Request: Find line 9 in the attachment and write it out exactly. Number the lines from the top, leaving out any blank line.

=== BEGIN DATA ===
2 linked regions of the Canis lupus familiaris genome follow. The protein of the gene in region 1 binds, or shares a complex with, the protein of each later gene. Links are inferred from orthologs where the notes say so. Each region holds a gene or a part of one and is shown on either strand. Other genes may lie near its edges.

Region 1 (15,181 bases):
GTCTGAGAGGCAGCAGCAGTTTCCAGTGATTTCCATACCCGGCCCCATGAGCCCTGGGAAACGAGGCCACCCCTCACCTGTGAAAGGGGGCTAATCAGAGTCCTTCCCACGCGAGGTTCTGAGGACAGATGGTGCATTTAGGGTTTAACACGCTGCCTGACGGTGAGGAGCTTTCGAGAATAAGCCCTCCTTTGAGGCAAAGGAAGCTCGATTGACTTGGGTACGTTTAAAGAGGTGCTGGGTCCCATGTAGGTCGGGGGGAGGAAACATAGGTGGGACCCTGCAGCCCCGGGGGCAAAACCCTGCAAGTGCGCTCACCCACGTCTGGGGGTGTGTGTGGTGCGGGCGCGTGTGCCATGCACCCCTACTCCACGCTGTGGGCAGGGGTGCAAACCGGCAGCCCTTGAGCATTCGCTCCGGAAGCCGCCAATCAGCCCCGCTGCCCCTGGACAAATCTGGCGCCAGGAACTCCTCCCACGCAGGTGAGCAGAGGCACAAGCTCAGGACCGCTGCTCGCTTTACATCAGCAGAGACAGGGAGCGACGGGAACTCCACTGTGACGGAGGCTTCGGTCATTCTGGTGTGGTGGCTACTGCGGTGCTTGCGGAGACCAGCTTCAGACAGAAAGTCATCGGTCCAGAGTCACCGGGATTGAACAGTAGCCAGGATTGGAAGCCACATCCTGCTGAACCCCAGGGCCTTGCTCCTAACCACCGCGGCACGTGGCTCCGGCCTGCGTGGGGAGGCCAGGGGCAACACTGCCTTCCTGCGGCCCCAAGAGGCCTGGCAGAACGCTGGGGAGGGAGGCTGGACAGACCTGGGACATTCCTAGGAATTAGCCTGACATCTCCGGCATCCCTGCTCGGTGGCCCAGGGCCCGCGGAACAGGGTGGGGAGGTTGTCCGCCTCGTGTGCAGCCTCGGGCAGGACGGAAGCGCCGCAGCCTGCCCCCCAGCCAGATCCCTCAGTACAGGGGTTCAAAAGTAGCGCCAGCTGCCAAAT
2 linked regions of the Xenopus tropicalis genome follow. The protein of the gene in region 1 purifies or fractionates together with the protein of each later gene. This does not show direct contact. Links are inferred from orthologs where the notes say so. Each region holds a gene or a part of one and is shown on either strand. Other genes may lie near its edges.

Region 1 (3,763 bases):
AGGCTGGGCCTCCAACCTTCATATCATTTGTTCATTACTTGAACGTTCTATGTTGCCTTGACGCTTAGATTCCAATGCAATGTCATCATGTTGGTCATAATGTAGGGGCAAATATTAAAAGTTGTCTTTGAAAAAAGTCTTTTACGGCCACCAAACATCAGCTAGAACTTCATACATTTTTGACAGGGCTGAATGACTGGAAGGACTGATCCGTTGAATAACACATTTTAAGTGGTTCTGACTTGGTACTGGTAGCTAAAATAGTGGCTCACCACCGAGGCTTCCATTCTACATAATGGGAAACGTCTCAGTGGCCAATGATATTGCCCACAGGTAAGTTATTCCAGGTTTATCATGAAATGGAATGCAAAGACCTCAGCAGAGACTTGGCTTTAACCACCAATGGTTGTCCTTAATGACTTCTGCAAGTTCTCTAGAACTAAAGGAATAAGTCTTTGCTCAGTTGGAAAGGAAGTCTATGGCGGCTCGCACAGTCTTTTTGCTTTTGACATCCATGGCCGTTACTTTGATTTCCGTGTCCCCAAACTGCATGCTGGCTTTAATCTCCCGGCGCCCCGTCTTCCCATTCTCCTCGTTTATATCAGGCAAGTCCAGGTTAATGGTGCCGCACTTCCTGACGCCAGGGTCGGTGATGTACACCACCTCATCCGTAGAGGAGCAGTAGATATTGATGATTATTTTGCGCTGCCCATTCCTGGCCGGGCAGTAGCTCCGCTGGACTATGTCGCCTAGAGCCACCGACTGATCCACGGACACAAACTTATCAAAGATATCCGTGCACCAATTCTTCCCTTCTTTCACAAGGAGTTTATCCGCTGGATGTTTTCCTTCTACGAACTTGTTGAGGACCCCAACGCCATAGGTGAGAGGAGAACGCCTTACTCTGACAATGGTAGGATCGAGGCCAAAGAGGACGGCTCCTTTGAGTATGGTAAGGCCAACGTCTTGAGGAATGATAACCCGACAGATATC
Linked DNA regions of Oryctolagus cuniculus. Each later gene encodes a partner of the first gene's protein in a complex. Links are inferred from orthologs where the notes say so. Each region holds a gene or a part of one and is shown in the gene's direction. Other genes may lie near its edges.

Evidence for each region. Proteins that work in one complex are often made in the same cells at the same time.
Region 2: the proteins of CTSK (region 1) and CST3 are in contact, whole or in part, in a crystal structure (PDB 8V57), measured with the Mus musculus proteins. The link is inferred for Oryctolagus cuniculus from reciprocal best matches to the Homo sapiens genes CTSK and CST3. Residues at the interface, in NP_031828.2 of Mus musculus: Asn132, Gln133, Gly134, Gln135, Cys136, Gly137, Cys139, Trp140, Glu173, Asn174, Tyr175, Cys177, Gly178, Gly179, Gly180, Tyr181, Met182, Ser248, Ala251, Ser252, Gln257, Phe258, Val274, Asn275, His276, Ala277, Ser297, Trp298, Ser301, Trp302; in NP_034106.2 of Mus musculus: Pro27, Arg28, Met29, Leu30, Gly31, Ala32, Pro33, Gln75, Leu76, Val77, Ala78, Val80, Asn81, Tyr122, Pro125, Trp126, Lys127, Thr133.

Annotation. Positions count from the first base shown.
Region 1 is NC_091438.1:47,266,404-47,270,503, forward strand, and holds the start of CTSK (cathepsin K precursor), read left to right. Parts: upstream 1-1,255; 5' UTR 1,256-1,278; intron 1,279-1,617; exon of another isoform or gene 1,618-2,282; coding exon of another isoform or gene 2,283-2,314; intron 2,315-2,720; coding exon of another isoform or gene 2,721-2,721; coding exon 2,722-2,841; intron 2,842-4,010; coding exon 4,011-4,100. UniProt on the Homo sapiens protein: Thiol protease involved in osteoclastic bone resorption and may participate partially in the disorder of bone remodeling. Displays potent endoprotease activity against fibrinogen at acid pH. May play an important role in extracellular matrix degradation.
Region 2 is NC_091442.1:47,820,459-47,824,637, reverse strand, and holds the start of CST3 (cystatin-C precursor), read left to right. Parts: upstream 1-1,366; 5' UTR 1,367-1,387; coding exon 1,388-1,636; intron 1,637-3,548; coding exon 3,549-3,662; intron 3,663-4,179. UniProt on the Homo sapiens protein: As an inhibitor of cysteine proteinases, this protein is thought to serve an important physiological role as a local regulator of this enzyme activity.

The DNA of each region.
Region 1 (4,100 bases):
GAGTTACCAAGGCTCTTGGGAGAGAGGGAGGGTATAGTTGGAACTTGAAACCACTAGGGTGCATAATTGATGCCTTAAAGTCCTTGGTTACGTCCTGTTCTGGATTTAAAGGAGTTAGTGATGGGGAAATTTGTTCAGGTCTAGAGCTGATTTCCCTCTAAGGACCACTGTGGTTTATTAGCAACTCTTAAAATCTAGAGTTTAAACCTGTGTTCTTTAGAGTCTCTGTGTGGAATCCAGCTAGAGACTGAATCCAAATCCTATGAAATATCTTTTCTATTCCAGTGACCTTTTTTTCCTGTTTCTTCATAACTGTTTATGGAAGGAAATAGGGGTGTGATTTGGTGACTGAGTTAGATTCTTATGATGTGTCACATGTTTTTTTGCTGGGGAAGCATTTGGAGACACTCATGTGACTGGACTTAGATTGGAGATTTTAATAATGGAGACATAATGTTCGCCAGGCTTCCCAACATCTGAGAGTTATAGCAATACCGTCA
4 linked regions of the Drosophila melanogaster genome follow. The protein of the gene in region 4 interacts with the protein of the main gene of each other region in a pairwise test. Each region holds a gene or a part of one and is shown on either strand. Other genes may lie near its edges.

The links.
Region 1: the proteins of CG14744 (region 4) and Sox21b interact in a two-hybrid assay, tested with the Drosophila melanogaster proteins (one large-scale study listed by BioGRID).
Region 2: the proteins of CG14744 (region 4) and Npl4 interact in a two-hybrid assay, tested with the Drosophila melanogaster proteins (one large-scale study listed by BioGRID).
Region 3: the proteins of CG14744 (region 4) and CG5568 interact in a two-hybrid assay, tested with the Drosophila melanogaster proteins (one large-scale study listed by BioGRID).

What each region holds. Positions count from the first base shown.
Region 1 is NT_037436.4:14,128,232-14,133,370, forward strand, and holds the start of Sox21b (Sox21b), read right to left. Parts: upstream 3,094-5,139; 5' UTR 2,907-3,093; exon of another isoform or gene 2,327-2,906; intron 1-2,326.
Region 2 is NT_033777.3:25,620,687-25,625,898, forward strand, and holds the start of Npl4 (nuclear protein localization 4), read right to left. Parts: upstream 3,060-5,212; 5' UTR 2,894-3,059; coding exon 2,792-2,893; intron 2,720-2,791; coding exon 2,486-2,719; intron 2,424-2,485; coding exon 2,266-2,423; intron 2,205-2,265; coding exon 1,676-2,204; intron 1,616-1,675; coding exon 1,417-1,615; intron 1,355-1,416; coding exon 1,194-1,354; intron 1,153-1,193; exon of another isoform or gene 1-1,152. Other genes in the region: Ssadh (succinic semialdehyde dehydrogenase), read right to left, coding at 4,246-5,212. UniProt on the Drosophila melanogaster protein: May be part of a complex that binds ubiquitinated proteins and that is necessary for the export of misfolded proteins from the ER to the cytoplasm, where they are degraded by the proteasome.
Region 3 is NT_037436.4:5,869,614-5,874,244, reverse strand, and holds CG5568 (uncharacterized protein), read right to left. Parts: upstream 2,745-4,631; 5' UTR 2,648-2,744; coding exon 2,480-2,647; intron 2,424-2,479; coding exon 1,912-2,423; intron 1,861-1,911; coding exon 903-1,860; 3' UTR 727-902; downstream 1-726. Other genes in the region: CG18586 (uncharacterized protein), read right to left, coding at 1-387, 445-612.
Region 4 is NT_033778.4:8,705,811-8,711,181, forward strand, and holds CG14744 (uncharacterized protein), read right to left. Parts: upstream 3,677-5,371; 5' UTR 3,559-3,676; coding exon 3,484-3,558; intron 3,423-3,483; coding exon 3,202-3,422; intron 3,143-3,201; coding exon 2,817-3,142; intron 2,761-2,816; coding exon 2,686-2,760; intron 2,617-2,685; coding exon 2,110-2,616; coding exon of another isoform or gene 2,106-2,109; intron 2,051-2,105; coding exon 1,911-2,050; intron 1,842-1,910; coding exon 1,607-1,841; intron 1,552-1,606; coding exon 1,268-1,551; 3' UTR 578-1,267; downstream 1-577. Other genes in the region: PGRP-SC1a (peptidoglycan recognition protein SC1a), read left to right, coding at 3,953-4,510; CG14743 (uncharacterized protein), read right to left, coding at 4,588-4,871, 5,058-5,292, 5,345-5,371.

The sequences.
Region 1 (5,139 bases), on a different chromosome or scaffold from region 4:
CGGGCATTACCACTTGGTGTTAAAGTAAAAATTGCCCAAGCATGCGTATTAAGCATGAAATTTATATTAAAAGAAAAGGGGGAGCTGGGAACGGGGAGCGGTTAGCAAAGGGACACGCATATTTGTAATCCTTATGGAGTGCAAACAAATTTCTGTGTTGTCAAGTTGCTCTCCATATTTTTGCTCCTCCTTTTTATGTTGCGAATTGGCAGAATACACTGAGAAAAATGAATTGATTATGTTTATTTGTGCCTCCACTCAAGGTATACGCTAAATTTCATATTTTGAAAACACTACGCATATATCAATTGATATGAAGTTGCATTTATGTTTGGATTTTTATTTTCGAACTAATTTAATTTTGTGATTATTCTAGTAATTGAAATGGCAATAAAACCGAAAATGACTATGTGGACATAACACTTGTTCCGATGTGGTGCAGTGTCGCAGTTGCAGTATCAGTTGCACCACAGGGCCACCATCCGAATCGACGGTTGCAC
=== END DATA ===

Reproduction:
Region 2: the proteins of CTSK (region 1) and CST3 are in contact, whole or in part, in a crystal structure (PDB 8V57), measured with the Mus musculus proteins. The link is inferred for Oryctolagus cuniculus from reciprocal best matches to the Homo sapiens genes CTSK and CST3. Residues at the interface, in NP_031828.2 of Mus musculus: Asn132, Gln133, Gly134, Gln135, Cys136, Gly137, Cys139, Trp140, Glu173, Asn174, Tyr175, Cys177, Gly178, Gly179, Gly180, Tyr181, Met182, Ser248, Ala251, Ser252, Gln257, Phe258, Val274, Asn275, His276, Ala277, Ser297, Trp298, Ser301, Trp302; in NP_034106.2 of Mus musculus: Pro27, Arg28, Met29, Leu30, Gly31, Ala32, Pro33, Gln75, Leu76, Val77, Ala78, Val80, Asn81, Tyr122, Pro125, Trp126, Lys127, Thr133.